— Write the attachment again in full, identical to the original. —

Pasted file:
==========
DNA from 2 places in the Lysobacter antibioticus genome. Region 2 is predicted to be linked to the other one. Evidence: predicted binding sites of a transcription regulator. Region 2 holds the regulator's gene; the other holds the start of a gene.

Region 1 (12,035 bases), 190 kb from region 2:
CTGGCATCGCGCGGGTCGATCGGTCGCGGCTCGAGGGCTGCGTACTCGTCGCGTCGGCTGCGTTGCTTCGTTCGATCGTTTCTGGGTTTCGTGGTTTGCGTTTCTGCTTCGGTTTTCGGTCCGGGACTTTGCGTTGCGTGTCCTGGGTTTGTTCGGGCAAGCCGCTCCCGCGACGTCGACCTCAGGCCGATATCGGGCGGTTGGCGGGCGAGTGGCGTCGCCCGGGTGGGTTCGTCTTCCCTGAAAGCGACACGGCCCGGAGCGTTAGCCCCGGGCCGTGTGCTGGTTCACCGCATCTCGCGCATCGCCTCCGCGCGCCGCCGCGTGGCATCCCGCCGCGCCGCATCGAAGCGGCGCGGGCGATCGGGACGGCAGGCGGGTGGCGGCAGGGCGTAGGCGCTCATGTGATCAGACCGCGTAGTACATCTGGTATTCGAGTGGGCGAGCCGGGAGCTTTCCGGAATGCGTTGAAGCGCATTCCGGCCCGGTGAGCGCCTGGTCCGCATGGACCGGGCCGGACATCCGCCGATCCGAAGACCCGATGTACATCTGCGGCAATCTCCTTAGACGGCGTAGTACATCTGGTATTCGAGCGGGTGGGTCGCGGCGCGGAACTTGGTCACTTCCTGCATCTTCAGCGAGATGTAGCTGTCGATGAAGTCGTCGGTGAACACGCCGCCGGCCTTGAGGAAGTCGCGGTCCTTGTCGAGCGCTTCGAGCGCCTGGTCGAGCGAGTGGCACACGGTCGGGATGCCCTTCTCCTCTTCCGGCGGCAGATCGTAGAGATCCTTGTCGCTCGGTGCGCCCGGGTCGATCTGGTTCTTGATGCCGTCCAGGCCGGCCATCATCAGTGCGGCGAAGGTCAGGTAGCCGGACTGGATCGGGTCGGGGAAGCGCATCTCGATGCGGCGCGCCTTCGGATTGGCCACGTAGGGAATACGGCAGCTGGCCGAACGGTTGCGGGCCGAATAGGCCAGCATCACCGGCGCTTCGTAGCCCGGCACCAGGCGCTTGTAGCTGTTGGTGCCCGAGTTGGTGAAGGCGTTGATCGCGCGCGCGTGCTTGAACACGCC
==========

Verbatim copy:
DNA from 2 places in the Lysobacter antibioticus genome. Region 2 is predicted to be linked to the other one. Evidence: predicted binding sites of a transcription regulator. Region 2 holds the regulator's gene; the other holds the start of a gene.

Region 1 (12,035 bases), 190 kb from region 2:
CTGGCATCGCGCGGGTCGATCGGTCGCGGCTCGAGGGCTGCGTACTCGTCGCGTCGGCTGCGTTGCTTCGTTCGATCGTTTCTGGGTTTCGTGGTTTGCGTTTCTGCTTCGGTTTTCGGTCCGGGACTTTGCGTTGCGTGTCCTGGGTTTGTTCGGGCAAGCCGCTCCCGCGACGTCGACCTCAGGCCGATATCGGGCGGTTGGCGGGCGAGTGGCGTCGCCCGGGTGGGTTCGTCTTCCCTGAAAGCGACACGGCCCGGAGCGTTAGCCCCGGGCCGTGTGCTGGTTCACCGCATCTCGCGCATCGCCTCCGCGCGCCGCCGCGTGGCATCCCGCCGCGCCGCATCGAAGCGGCGCGGGCGATCGGGACGGCAGGCGGGTGGCGGCAGGGCGTAGGCGCTCATGTGATCAGACCGCGTAGTACATCTGGTATTCGAGTGGGCGAGCCGGGAGCTTTCCGGAATGCGTTGAAGCGCATTCCGGCCCGGTGAGCGCCTGGTCCGCATGGACCGGGCCGGACATCCGCCGATCCGAAGACCCGATGTACATCTGCGGCAATCTCCTTAGACGGCGTAGTACATCTGGTATTCGAGCGGGTGGGTCGCGGCGCGGAACTTGGTCACTTCCTGCATCTTCAGCGAGATGTAGCTGTCGATGAAGTCGTCGGTGAACACGCCGCCGGCCTTGAGGAAGTCGCGGTCCTTGTCGAGCGCTTCGAGCGCCTGGTCGAGCGAGTGGCACACGGTCGGGATGCCCTTCTCCTCTTCCGGCGGCAGATCGTAGAGATCCTTGTCGCTCGGTGCGCCCGGGTCGATCTGGTTCTTGATGCCGTCCAGGCCGGCCATCATCAGTGCGGCGAAGGTCAGGTAGCCGGACTGGATCGGGTCGGGGAAGCGCATCTCGATGCGGCGCGCCTTCGGATTGGCCACGTAGGGAATACGGCAGCTGGCCGAACGGTTGCGGGCCGAATAGGCCAGCATCACCGGCGCTTCGTAGCCCGGCACCAGGCGCTTGTAGCTGTTGGTGCCCGAGTTGGTGAAGGCGTTGATCGCGCGCGCGTGCTTGAACACGCC